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Characterization of the expression of HTm4 (MS4A3), a cell cycle regulator, in human peripheral blood cells and normal and malignant tissues.

Kutok JL, Yang X, Folkerth R, Adra CN - J. Cell. Mol. Med. (2011)

Bottom Line: Early reports demonstrated that HTm4 is largely restricted to the haematopoietic lineage, and is involved in cell cycle control, via a regulatory interaction with the kinase-associated phosphatase, cyclin A and cyclin-dependent kinase 2 (CDK2).Very weak HTm4 expression is found in monocytes, granulocytes and B cells, but not in T cells, by lineage specific haematopoietic cell flow cytometry analysis.Malignant tissue microarray analysis showed HTm4 expression in a wide variety of adenocarcinomas, including breast, prostate and ovarian.

View Article: PubMed Central - PubMed

Affiliation: Harvard Medical School, Department of Pathology, Brigham and Women's Hospital, Boston, MA 02115, USA.

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HTm4 expression in human normal and cancer tissues. Representative sections of formalin-fixed paraffin embedded adult human normal (A–H) or cancer tissues (I and J) were stained with anti-HTm4 antibody. (A–H: normal tissues; I–J: cancer tissues) (A) Breast 2003; (B) Seminiferous tubules, testis 2003; (C) Pancreas 200×; (D) Spleen 100×; (E) Prostate 200×; (F) Stomach 100×; (G) Rete testis 200×; (H) Colon 200×; (I) foetal Liver 200×; (J) Thymus 200×; (K) Breast Carcinoma 200×; (L) Breast DCIS 200×.
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fig06: HTm4 expression in human normal and cancer tissues. Representative sections of formalin-fixed paraffin embedded adult human normal (A–H) or cancer tissues (I and J) were stained with anti-HTm4 antibody. (A–H: normal tissues; I–J: cancer tissues) (A) Breast 2003; (B) Seminiferous tubules, testis 2003; (C) Pancreas 200×; (D) Spleen 100×; (E) Prostate 200×; (F) Stomach 100×; (G) Rete testis 200×; (H) Colon 200×; (I) foetal Liver 200×; (J) Thymus 200×; (K) Breast Carcinoma 200×; (L) Breast DCIS 200×.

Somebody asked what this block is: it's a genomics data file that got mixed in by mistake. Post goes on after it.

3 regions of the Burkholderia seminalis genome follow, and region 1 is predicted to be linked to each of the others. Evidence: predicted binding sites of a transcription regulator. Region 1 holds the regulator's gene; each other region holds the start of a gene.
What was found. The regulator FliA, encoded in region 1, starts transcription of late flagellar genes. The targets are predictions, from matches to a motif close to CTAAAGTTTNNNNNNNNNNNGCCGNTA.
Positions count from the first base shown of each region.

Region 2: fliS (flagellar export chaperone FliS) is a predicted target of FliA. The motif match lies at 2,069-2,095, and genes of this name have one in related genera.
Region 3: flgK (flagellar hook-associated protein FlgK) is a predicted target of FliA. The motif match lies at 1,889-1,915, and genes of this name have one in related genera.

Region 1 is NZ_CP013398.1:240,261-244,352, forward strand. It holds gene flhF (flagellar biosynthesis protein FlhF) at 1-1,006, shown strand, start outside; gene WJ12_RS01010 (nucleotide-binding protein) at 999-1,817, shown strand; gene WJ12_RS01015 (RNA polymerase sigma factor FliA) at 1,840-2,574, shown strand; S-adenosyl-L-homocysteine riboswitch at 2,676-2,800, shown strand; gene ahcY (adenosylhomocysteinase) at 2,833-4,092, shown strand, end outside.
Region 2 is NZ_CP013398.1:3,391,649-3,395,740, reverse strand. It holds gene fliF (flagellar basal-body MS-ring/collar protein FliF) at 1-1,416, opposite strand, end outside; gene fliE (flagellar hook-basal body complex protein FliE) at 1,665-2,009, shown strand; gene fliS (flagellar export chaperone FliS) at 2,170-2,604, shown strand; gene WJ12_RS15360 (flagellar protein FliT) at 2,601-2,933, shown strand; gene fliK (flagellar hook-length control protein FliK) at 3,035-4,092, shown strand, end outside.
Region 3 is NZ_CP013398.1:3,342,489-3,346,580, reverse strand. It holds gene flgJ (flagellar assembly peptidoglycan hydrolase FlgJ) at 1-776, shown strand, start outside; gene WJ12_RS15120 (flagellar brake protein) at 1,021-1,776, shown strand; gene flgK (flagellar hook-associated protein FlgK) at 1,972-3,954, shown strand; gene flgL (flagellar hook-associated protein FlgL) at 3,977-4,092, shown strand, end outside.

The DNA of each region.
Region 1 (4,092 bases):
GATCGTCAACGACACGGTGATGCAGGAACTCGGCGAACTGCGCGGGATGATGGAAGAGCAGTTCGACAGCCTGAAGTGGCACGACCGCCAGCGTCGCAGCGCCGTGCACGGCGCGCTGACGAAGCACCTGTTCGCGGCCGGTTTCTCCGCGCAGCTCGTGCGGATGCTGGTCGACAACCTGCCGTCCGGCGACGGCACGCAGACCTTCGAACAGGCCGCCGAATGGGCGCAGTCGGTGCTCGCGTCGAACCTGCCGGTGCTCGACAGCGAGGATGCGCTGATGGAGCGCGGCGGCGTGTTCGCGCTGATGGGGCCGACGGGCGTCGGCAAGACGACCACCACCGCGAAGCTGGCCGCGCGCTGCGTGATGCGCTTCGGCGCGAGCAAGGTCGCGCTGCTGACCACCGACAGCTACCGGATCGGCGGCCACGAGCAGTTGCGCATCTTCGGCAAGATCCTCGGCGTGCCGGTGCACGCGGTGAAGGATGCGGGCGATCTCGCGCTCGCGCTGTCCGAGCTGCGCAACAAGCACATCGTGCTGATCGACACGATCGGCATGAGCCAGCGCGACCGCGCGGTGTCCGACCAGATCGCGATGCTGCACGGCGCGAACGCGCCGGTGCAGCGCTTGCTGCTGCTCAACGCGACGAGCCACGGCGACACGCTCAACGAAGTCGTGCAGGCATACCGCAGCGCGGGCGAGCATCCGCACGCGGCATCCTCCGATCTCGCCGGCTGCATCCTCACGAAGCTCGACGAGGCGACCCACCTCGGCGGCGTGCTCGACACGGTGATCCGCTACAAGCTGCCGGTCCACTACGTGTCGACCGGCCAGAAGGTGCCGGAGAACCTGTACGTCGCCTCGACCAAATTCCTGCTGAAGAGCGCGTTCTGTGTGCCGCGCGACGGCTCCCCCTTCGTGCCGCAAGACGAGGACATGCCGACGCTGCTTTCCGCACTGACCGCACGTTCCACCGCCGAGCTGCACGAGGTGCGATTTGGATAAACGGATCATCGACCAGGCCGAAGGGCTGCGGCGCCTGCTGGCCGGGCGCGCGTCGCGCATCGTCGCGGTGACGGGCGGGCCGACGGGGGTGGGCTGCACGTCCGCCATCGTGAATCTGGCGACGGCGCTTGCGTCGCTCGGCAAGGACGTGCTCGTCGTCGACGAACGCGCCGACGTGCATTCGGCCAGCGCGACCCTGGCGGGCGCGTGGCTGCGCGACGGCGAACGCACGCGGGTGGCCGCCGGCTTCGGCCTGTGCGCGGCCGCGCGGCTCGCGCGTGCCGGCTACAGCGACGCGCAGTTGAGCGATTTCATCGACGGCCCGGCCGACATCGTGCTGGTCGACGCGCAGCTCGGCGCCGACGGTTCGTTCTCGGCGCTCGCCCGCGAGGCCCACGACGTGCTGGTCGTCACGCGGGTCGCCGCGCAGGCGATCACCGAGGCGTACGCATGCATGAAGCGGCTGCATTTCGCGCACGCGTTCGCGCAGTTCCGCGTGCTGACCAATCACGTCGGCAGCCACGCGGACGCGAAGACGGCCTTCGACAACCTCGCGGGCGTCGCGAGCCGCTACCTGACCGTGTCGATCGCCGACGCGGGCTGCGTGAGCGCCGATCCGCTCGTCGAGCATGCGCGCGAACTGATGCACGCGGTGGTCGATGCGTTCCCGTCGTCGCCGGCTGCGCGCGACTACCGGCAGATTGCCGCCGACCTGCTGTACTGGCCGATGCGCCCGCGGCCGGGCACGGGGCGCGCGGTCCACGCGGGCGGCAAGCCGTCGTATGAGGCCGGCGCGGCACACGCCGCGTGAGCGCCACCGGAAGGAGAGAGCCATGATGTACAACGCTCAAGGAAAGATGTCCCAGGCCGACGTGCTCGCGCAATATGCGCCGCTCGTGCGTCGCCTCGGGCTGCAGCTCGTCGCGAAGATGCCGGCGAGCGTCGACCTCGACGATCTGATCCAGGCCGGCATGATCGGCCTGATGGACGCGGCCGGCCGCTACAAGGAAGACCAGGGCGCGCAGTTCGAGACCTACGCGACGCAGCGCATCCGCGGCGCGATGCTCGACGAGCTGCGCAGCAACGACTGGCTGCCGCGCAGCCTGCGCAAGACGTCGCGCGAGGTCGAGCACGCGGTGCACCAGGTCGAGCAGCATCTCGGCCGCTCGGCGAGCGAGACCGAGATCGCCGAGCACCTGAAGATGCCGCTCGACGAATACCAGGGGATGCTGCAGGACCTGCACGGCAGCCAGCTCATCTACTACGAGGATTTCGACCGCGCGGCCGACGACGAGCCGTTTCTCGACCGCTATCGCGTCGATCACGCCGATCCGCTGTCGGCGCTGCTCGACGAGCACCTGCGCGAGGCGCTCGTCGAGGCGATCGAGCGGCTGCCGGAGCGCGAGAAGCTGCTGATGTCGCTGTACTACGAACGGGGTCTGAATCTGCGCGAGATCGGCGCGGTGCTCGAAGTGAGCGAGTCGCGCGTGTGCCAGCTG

Mentions: Immunohistochemical studies on normal human tissue microarrays were performed to evaluate for HTm4 expression. Both the immunoreactive cell type and the intensity of staining were noted and are detailed in Table 1. In general, HTm4 expression was restricted to a limited number of cell types including subset of leucocytes (primarily macrophages) in nodal and splenic tissues, and, in addition, small numbers of cell types in some non-haematopoietic tissues including ductal epithelium of the breast, testis (seminiferous tubules and rete), pancreas, prostate, stomach, thymus and the haematopoietic cells within foetal liver (Fig. 6A–I). The strong staining of immature haematolymphoid cells in the foetal liver (Fig. 6I) and cortical lymphoblasts of the thymus (Fig. 6J) are in keeping with a role for HTm4 in haematopoietic cell development. Absent staining was observed in thyroid, oesophagus, small bowel, colon (Fig. 6J), gallbladder, kidney, heart, skin or aorta. Control immunoglobulin staining failed to show any reactivity with these tissues (data not shown). As we have previously reported, germinal centre B cells within secondary follicles also showed HTm4 expression [4]. Interestingly, adult brain also showed moderate levels of HTm4 expression in focal glial elements and neurons (Table 1), but to a lesser extent than in the foetal brain, in keeping with the weak level of expression noted in the Western blot in foetal brain and inability to detect the protein in adult brain (Fig. 4).